As a black man in a white man’s country, your movements are under close supervision. I was not surprised when my colleague, Muhammed Lamin Dibba Junior, was harassed at Schiphol Airport in Amsterdam by white officials, even though they claimed to be following protocols using technology to screen everyone, both black and white. One might easily conclude that technology or artificial intelligence is the best, but let me shock you. During one of my courses on Migration and Citizenship (Digital Citizenship), I was exposed to AI and how it affects humanity.

AI tools, such as natural language processing and computer vision systems, have been found to exhibit biases and errors that perpetuate systemic discrimination, leading to harmful outcomes for people of color. The disparities in accuracy based on skin type and gender, highlighted by Gebru in his piece “Race and Gender,” showcase the deeply ingrained societal biases that influence AI design and usage, further exacerbating inequalities and reinforcing harmful stereotypes. Therefore, it was no coincidence that Dibba was harassed at the airport. Racism is rampant in Europe, and one might correctly say that it has been institutionalized.

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As a migration student in Sweden, I had an encounter with two police officers while moving house. As I walked through the busy central station of Malmö with my friend, we were stopped by two police officers who asked us for our documents. I was shocked and fuming with anger, wanting to resist. At this point, I remembered the ‘Kanasong’ and ‘can’t cage me’ slogans of the Boy of Smartness and thought of refusing, but I quickly realized that the laws in Sweden had changed, and new laws gave the police the right to ask for the particulars of any individual at any time. I knew I had nothing to fear because I was not residing in Sweden illegally. I showed my documents to the officers, and they verified and told me that everything was okay. I looked at the two tall police officers straight in their blue eyes and asked, “Why did you choose to ask us out of the hundreds of people here?” I asked this because I knew it had everything to do with racism. After all, we were black, nothing more, nothing less.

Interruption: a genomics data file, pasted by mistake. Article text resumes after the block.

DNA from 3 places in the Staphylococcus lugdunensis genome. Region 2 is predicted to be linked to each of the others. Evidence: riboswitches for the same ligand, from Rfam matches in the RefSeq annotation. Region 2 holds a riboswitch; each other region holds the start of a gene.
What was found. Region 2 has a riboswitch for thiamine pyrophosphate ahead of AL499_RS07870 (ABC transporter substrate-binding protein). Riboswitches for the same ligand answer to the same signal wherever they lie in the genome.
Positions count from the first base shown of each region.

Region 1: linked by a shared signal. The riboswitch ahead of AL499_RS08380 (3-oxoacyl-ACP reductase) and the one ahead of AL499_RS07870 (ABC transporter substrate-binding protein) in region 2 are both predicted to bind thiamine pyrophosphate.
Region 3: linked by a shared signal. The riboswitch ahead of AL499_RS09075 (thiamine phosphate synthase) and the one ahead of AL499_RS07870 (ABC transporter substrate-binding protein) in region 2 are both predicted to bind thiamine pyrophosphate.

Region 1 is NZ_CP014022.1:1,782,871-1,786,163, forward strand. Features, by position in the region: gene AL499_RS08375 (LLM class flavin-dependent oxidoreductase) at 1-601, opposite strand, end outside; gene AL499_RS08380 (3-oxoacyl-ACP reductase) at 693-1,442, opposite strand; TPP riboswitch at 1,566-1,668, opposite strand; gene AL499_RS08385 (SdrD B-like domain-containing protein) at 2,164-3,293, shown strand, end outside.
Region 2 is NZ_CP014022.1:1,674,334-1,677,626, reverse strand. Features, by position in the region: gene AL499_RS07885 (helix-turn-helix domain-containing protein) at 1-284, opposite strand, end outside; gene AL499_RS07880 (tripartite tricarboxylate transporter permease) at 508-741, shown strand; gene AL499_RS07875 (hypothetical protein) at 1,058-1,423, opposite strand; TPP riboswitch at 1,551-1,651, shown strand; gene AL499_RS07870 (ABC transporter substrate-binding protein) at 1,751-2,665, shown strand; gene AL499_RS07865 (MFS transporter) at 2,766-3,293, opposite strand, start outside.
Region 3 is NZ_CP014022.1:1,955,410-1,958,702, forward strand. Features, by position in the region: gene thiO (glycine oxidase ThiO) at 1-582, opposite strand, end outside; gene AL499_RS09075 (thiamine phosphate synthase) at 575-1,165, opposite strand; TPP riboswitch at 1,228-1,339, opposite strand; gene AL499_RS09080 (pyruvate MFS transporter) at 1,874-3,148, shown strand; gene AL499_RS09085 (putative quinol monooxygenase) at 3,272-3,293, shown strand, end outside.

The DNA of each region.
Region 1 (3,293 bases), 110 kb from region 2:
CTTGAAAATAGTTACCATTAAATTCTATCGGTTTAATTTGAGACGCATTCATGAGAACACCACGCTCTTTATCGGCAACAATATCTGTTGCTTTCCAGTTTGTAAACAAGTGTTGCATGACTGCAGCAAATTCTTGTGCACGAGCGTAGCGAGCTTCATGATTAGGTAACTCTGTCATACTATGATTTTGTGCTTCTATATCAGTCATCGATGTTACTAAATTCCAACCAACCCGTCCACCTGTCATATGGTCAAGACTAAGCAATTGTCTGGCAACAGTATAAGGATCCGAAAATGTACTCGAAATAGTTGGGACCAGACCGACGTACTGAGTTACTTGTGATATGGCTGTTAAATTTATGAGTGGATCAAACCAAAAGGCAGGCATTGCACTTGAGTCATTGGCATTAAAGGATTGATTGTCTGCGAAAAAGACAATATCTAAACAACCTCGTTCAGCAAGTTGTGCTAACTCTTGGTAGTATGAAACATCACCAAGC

The police told me that he had heard me tell a guy at the grocery shop that I do not speak Swedish and therefore knew that I was not Swedish and might be an irregular immigrant. He also added that Malmö was a border city, the entrance between Denmark and Sweden. This was the craziest answer. The officer lied, and I was very upset because I knew some Swedes did not speak Swedish, as Sweden does not have a language requirement for citizenship. When I narrated my encounter to my Swedish and European classmates, all of them said that it was racism and nothing more.